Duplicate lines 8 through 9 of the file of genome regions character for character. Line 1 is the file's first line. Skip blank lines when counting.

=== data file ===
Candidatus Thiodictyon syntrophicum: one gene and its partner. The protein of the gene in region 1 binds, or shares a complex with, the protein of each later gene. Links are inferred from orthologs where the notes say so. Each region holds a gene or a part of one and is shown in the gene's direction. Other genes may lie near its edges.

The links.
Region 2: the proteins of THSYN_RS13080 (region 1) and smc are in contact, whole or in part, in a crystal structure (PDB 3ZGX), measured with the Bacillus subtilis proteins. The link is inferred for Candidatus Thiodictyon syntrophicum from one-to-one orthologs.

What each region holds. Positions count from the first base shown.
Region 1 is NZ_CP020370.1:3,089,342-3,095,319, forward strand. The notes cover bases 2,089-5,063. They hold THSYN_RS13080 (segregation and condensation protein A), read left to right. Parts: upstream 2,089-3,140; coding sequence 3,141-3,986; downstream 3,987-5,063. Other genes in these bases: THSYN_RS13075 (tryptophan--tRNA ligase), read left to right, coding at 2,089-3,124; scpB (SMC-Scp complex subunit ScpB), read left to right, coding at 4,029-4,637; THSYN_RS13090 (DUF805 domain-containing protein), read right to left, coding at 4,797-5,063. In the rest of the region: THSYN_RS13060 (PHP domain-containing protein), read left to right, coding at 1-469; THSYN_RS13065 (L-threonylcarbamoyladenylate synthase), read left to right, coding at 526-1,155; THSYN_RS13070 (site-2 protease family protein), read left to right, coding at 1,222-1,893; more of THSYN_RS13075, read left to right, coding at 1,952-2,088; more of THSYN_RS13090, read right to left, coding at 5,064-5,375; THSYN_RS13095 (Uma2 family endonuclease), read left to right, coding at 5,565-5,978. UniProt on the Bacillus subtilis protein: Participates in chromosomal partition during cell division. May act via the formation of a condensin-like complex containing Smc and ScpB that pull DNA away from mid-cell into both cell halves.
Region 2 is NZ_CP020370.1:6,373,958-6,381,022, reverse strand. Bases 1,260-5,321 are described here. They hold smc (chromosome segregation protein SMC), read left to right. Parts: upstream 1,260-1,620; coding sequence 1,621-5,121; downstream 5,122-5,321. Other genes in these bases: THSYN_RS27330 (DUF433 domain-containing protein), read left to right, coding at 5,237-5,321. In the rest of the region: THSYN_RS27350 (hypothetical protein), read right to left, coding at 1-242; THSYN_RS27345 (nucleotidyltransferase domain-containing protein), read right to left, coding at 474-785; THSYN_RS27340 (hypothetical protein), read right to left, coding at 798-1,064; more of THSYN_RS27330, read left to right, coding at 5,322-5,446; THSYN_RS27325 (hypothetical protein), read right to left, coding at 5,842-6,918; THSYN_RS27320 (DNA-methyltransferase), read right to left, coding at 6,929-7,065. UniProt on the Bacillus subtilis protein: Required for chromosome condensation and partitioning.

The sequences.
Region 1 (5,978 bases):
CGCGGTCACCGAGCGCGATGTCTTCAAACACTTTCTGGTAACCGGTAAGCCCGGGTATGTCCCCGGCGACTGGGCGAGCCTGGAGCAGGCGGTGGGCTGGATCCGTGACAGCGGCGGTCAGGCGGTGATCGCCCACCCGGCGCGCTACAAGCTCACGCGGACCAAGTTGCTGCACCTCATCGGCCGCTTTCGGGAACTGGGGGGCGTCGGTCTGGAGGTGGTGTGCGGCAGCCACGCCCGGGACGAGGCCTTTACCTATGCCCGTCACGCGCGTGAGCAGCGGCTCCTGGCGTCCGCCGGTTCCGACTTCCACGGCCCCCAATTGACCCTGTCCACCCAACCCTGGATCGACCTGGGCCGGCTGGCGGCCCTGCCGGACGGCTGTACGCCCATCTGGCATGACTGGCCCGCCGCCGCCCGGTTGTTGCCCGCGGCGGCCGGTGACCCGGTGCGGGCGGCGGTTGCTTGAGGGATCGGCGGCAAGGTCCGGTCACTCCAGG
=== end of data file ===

Region 1 (5,978 bases):
CGCGGTCACCGAGCGCGATGTCTTCAAACACTTTCTGGTAACCGGTAAGCCCGGGTATGTCCCCGGCGACTGGGCGAGCCTGGAGCAGGCGGTGGGCTGGATCCGTGACAGCGGCGGTCAGGCGGTGATCGCCCACCCGGCGCGCTACAAGCTCACGCGGACCAAGTTGCTGCACCTCATCGGCCGCTTTCGGGAACTGGGGGGCGTCGGTCTGGAGGTGGTGTGCGGCAGCCACGCCCGGGACGAGGCCTTTACCTATGCCCGTCACGCGCGTGAGCAGCGGCTCCTGGCGTCCGCCGGTTCCGACTTCCACGGCCCCCAATTGACCCTGTCCACCCAACCCTGGATCGACCTGGGCCGGCTGGCGGCCCTGCCGGACGGCTGTACGCCCATCTGGCATGACTGGCCCGCCGCCGCCCGGTTGTTGCCCGCGGCGGCCGGTGACCCGGTGCGGGCGGCGGTTGCTTGAGGGATCGGCGGCAAGGTCCGGTCACTCCAGG